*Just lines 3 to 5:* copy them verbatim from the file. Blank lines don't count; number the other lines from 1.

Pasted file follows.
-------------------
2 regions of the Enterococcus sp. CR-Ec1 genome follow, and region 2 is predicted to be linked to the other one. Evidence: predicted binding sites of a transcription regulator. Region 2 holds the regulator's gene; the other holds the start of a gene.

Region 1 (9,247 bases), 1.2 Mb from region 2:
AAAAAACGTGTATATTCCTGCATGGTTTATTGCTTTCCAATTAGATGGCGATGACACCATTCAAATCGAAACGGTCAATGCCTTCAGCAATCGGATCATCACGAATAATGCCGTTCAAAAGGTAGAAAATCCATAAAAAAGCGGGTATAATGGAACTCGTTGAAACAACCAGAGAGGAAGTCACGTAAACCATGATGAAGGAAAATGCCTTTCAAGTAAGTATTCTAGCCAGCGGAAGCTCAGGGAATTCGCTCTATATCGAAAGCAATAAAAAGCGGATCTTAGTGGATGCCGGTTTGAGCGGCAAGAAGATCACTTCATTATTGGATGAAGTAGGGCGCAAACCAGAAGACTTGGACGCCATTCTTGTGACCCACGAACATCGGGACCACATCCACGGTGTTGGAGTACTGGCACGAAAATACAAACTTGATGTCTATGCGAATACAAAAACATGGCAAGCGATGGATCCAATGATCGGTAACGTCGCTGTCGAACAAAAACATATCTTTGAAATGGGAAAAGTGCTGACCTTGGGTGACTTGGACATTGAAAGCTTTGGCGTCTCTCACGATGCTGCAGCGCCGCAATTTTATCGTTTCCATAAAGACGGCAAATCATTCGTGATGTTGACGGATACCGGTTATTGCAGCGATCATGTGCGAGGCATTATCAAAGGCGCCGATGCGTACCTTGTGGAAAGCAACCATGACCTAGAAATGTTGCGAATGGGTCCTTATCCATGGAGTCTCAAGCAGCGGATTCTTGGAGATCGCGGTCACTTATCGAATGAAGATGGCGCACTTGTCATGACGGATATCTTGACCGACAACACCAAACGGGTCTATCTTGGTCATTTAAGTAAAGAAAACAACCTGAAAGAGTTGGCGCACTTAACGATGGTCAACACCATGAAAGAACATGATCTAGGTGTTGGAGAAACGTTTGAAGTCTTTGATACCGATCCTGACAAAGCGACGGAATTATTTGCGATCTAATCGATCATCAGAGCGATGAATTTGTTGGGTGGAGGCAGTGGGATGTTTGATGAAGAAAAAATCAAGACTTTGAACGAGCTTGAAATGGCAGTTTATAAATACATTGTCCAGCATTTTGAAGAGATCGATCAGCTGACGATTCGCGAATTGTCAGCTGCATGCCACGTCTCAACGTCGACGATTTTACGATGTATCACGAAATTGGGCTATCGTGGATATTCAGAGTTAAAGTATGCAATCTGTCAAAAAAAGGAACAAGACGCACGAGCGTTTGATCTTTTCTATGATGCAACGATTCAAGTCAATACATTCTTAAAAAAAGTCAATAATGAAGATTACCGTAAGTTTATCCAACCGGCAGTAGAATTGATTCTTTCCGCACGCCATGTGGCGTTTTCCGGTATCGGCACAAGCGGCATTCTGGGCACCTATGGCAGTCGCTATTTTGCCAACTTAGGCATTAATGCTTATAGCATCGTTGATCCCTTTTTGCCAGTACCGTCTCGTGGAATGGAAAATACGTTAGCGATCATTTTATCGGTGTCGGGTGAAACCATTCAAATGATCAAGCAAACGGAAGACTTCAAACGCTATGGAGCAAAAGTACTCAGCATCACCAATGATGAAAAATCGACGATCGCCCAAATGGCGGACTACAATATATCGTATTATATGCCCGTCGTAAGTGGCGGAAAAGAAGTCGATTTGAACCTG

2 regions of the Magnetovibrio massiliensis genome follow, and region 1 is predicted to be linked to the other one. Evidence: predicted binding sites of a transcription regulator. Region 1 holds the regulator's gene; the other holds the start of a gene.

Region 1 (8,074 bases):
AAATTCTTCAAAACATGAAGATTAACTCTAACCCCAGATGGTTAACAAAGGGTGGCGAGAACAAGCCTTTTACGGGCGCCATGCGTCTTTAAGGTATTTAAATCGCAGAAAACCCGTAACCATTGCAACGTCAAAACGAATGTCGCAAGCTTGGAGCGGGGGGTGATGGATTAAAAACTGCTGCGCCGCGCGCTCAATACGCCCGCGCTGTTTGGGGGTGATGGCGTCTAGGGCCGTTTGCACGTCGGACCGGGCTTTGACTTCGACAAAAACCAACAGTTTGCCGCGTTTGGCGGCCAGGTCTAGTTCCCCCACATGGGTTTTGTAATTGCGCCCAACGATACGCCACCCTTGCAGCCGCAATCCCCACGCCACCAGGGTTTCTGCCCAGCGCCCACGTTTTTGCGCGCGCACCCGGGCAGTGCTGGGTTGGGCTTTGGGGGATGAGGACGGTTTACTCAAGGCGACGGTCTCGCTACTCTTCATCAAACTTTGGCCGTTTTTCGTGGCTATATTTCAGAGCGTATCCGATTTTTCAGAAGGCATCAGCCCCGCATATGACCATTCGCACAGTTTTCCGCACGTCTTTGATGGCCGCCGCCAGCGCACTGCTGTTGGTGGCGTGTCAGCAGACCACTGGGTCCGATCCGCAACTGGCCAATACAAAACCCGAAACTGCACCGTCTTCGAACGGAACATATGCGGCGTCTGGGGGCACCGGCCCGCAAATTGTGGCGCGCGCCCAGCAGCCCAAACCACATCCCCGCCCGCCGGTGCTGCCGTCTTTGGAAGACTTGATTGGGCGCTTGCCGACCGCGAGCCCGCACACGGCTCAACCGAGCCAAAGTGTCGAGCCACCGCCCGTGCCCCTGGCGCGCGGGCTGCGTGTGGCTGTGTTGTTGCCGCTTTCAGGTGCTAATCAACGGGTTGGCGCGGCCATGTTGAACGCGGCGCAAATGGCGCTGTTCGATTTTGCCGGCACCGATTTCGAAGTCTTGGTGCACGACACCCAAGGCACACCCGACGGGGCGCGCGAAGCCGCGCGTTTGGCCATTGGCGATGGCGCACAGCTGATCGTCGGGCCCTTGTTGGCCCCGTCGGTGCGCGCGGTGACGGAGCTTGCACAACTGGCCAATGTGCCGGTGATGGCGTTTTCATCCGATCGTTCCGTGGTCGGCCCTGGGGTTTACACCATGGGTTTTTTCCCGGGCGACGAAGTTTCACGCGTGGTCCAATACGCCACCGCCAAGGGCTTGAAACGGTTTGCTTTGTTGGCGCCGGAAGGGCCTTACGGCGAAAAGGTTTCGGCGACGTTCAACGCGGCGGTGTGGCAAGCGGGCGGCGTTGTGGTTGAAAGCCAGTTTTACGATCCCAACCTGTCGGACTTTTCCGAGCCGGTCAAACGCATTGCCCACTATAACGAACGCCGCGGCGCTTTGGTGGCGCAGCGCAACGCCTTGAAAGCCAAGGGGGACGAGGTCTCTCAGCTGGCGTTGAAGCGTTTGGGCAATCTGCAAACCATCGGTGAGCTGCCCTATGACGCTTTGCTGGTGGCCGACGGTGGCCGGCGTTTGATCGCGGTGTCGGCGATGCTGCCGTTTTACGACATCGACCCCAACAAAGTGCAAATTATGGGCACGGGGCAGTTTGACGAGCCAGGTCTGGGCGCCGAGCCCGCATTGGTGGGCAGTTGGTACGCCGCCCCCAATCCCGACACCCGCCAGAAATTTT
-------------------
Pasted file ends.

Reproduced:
AAAAAACGTGTATATTCCTGCATGGTTTATTGCTTTCCAATTAGATGGCGATGACACCATTCAAATCGAAACGGTCAATGCCTTCAGCAATCGGATCATCACGAATAATGCCGTTCAAAAGGTAGAAAATCCATAAAAAAGCGGGTATAATGGAACTCGTTGAAACAACCAGAGAGGAAGTCACGTAAACCATGATGAAGGAAAATGCCTTTCAAGTAAGTATTCTAGCCAGCGGAAGCTCAGGGAATTCGCTCTATATCGAAAGCAATAAAAAGCGGATCTTAGTGGATGCCGGTTTGAGCGGCAAGAAGATCACTTCATTATTGGATGAAGTAGGGCGCAAACCAGAAGACTTGGACGCCATTCTTGTGACCCACGAACATCGGGACCACATCCACGGTGTTGGAGTACTGGCACGAAAATACAAACTTGATGTCTATGCGAATACAAAAACATGGCAAGCGATGGATCCAATGATCGGTAACGTCGCTGTCGAACAAAAACATATCTTTGAAATGGGAAAAGTGCTGACCTTGGGTGACTTGGACATTGAAAGCTTTGGCGTCTCTCACGATGCTGCAGCGCCGCAATTTTATCGTTTCCATAAAGACGGCAAATCATTCGTGATGTTGACGGATACCGGTTATTGCAGCGATCATGTGCGAGGCATTATCAAAGGCGCCGATGCGTACCTTGTGGAAAGCAACCATGACCTAGAAATGTTGCGAATGGGTCCTTATCCATGGAGTCTCAAGCAGCGGATTCTTGGAGATCGCGGTCACTTATCGAATGAAGATGGCGCACTTGTCATGACGGATATCTTGACCGACAACACCAAACGGGTCTATCTTGGTCATTTAAGTAAAGAAAACAACCTGAAAGAGTTGGCGCACTTAACGATGGTCAACACCATGAAAGAACATGATCTAGGTGTTGGAGAAACGTTTGAAGTCTTTGATACCGATCCTGACAAAGCGACGGAATTATTTGCGATCTAATCGATCATCAGAGCGATGAATTTGTTGGGTGGAGGCAGTGGGATGTTTGATGAAGAAAAAATCAAGACTTTGAACGAGCTTGAAATGGCAGTTTATAAATACATTGTCCAGCATTTTGAAGAGATCGATCAGCTGACGATTCGCGAATTGTCAGCTGCATGCCACGTCTCAACGTCGACGATTTTACGATGTATCACGAAATTGGGCTATCGTGGATATTCAGAGTTAAAGTATGCAATCTGTCAAAAAAAGGAACAAGACGCACGAGCGTTTGATCTTTTCTATGATGCAACGATTCAAGTCAATACATTCTTAAAAAAAGTCAATAATGAAGATTACCGTAAGTTTATCCAACCGGCAGTAGAATTGATTCTTTCCGCACGCCATGTGGCGTTTTCCGGTATCGGCACAAGCGGCATTCTGGGCACCTATGGCAGTCGCTATTTTGCCAACTTAGGCATTAATGCTTATAGCATCGTTGATCCCTTTTTGCCAGTACCGTCTCGTGGAATGGAAAATACGTTAGCGATCATTTTATCGGTGTCGGGTGAAACCATTCAAATGATCAAGCAAACGGAAGACTTCAAACGCTATGGAGCAAAAGTACTCAGCATCACCAATGATGAAAAATCGACGATCGCCCAAATGGCGGACTACAATATATCGTATTATATGCCCGTCGTAAGTGGCGGAAAAGAAGTCGATTTGAACCTG

2 regions of the Magnetovibrio massiliensis genome follow, and region 1 is predicted to be linked to the other one. Evidence: predicted binding sites of a transcription regulator. Region 1 holds the regulator's gene; the other holds the start of a gene.

Region 1 (8,074 bases):